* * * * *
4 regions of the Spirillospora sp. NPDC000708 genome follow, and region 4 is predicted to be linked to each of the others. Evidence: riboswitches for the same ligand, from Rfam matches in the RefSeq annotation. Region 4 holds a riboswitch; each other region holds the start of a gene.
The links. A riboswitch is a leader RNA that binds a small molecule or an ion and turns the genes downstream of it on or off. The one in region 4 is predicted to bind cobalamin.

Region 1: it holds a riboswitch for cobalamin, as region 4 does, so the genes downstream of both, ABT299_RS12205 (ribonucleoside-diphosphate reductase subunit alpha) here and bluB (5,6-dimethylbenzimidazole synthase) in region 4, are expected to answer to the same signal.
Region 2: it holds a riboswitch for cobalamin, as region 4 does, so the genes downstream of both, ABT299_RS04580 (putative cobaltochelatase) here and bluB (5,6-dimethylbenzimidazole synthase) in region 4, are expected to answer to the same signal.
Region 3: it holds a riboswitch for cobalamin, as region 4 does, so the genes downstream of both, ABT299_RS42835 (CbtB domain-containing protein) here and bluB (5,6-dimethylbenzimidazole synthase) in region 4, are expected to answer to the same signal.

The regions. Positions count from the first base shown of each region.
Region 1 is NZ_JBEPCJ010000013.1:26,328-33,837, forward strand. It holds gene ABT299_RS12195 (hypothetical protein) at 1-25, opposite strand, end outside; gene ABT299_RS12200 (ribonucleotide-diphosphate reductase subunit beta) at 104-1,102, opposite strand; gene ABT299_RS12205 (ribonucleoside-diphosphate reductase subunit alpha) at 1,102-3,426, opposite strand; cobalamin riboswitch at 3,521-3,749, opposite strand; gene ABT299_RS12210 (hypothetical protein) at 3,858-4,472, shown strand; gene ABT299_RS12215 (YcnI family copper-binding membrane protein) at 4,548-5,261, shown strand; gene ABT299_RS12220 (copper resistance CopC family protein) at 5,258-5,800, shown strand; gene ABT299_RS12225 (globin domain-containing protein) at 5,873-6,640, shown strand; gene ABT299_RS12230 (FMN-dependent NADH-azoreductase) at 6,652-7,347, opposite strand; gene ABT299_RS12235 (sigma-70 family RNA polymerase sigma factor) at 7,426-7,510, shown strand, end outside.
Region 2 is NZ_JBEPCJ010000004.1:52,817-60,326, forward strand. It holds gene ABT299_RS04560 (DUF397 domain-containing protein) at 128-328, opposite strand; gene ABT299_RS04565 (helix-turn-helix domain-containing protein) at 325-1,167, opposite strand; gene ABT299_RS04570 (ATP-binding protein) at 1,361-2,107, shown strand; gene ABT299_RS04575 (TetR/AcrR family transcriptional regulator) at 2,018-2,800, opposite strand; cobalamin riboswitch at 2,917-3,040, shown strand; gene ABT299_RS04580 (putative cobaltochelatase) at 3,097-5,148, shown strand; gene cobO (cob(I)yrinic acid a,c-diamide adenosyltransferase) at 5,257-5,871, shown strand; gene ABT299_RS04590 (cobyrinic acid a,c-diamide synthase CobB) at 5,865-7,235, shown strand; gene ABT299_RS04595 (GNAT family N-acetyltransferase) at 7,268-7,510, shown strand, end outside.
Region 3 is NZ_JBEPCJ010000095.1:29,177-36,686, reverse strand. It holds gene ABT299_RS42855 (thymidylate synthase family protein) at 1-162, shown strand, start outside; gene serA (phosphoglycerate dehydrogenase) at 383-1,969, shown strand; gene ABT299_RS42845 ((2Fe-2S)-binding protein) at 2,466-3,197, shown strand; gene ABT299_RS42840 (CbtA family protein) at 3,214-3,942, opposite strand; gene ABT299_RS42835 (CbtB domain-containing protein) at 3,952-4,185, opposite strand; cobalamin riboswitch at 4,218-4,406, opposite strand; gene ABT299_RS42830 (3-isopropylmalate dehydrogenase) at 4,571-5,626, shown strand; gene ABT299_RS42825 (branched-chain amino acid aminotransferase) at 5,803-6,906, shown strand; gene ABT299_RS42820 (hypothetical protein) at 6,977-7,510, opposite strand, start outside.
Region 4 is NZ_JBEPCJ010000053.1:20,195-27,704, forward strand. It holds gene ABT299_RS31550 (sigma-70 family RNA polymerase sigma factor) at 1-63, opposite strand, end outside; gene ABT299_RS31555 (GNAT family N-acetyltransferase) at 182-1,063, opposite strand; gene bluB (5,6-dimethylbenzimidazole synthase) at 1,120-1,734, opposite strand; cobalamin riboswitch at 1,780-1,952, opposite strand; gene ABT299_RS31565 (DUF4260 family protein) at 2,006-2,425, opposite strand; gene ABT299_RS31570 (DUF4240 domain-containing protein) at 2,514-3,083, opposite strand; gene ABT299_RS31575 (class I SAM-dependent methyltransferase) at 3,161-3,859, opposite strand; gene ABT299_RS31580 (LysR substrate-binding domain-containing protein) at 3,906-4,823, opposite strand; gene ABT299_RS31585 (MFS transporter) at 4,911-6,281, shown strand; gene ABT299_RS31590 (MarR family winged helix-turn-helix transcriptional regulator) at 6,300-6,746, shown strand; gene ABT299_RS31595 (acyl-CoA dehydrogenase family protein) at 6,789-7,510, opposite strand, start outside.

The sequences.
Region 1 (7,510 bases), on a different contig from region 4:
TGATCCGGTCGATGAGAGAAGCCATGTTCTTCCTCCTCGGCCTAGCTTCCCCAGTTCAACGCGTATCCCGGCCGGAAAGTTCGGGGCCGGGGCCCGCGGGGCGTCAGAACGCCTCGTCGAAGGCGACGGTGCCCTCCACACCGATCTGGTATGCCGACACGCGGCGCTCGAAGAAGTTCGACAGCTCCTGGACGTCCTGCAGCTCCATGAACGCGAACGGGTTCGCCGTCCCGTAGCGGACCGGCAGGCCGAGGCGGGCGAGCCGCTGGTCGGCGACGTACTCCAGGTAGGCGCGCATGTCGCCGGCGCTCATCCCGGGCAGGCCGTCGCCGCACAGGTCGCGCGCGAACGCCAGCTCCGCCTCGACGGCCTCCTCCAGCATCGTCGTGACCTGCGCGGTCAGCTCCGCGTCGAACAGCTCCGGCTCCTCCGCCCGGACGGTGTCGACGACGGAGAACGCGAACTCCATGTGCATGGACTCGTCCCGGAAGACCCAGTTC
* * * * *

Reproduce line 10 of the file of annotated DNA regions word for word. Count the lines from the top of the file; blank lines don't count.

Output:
Region 4 is NZ_JBEPCJ010000053.1:20,195-27,704, forward strand. It holds gene ABT299_RS31550 (sigma-70 family RNA polymerase sigma factor) at 1-63, opposite strand, end outside; gene ABT299_RS31555 (GNAT family N-acetyltransferase) at 182-1,063, opposite strand; gene bluB (5,6-dimethylbenzimidazole synthase) at 1,120-1,734, opposite strand; cobalamin riboswitch at 1,780-1,952, opposite strand; gene ABT299_RS31565 (DUF4260 family protein) at 2,006-2,425, opposite strand; gene ABT299_RS31570 (DUF4240 domain-containing protein) at 2,514-3,083, opposite strand; gene ABT299_RS31575 (class I SAM-dependent methyltransferase) at 3,161-3,859, opposite strand; gene ABT299_RS31580 (LysR substrate-binding domain-containing protein) at 3,906-4,823, opposite strand; gene ABT299_RS31585 (MFS transporter) at 4,911-6,281, shown strand; gene ABT299_RS31590 (MarR family winged helix-turn-helix transcriptional regulator) at 6,300-6,746, shown strand; gene ABT299_RS31595 (acyl-CoA dehydrogenase family protein) at 6,789-7,510, opposite strand, start outside.